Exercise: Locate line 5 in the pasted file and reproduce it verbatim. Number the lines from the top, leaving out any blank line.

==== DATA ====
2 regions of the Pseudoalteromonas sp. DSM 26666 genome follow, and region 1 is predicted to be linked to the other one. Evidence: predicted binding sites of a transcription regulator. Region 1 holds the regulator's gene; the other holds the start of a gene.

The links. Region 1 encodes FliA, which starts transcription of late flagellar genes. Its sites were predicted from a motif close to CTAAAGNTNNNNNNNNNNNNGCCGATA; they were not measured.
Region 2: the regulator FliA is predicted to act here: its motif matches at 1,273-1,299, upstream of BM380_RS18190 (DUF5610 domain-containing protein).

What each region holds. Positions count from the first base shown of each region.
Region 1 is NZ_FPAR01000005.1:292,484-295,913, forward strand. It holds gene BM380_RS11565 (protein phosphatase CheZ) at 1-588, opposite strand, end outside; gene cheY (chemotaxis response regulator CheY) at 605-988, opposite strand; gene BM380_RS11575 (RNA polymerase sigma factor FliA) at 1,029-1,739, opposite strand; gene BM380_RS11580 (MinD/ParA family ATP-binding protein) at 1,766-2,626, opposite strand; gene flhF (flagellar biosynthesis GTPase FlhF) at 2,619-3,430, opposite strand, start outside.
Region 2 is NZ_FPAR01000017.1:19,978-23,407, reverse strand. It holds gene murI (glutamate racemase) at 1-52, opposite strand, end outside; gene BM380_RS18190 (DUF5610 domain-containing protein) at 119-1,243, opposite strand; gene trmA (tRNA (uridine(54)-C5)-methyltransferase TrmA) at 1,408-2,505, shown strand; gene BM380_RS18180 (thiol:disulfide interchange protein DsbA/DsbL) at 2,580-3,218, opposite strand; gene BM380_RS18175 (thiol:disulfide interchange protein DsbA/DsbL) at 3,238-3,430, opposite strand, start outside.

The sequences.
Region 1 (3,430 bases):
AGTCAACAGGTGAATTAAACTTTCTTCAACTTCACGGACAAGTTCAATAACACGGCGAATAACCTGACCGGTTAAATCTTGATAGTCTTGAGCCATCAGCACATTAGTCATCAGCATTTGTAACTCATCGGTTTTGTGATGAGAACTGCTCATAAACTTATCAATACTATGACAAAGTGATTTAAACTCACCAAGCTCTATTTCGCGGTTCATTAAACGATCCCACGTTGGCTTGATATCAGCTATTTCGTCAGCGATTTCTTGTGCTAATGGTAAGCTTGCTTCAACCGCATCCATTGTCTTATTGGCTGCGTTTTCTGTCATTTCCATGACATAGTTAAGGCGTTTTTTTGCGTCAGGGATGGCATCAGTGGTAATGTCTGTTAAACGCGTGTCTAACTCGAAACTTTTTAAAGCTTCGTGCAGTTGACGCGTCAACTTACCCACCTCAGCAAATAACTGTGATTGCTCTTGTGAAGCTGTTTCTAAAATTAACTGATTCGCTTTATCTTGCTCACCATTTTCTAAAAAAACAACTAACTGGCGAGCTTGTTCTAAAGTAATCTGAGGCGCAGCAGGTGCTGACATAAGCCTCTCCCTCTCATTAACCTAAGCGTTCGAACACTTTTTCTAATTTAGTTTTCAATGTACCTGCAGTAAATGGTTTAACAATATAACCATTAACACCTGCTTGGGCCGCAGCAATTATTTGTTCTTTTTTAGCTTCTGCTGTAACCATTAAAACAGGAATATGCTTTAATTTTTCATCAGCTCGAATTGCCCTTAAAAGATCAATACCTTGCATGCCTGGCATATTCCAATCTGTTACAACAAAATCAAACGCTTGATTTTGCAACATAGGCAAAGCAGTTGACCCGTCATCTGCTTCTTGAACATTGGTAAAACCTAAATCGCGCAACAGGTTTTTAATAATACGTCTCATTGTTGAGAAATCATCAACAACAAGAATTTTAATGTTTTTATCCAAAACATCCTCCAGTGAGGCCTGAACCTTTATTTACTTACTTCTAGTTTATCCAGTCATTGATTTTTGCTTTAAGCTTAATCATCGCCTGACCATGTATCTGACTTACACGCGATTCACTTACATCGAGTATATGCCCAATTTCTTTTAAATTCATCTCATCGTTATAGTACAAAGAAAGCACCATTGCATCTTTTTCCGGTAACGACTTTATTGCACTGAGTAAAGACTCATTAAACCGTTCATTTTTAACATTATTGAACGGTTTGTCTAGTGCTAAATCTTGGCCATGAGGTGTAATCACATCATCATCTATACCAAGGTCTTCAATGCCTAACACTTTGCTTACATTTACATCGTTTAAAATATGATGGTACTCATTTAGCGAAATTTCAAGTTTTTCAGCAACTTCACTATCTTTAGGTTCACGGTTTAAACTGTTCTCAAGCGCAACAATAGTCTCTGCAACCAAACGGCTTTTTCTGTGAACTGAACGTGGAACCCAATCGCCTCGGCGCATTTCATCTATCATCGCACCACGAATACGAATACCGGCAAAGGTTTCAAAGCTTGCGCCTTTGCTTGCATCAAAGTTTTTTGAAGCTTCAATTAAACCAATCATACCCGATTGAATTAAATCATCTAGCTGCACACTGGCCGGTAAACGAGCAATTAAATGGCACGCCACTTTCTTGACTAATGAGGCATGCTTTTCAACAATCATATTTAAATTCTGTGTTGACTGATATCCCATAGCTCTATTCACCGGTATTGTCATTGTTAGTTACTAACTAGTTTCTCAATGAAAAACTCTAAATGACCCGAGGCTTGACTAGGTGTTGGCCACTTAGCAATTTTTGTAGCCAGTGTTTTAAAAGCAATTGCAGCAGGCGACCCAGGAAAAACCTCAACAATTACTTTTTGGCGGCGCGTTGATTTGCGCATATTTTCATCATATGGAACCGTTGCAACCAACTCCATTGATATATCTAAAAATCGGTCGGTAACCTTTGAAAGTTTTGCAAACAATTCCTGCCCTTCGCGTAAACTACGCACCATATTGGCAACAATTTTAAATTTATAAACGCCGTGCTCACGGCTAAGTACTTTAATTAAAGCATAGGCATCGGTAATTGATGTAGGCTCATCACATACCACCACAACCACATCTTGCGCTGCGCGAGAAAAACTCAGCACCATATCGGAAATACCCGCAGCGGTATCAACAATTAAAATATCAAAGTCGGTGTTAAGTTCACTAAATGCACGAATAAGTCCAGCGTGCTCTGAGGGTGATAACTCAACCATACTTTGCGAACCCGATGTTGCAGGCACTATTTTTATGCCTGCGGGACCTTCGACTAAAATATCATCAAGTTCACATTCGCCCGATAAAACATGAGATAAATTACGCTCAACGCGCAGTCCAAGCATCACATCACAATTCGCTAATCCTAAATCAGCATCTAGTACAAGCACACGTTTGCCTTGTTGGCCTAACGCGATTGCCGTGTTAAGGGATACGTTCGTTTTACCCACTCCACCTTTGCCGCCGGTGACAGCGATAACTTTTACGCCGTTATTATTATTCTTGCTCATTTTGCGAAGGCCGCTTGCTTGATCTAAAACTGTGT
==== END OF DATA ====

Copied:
Region 1 is NZ_FPAR01000005.1:292,484-295,913, forward strand. It holds gene BM380_RS11565 (protein phosphatase CheZ) at 1-588, opposite strand, end outside; gene cheY (chemotaxis response regulator CheY) at 605-988, opposite strand; gene BM380_RS11575 (RNA polymerase sigma factor FliA) at 1,029-1,739, opposite strand; gene BM380_RS11580 (MinD/ParA family ATP-binding protein) at 1,766-2,626, opposite strand; gene flhF (flagellar biosynthesis GTPase FlhF) at 2,619-3,430, opposite strand, start outside.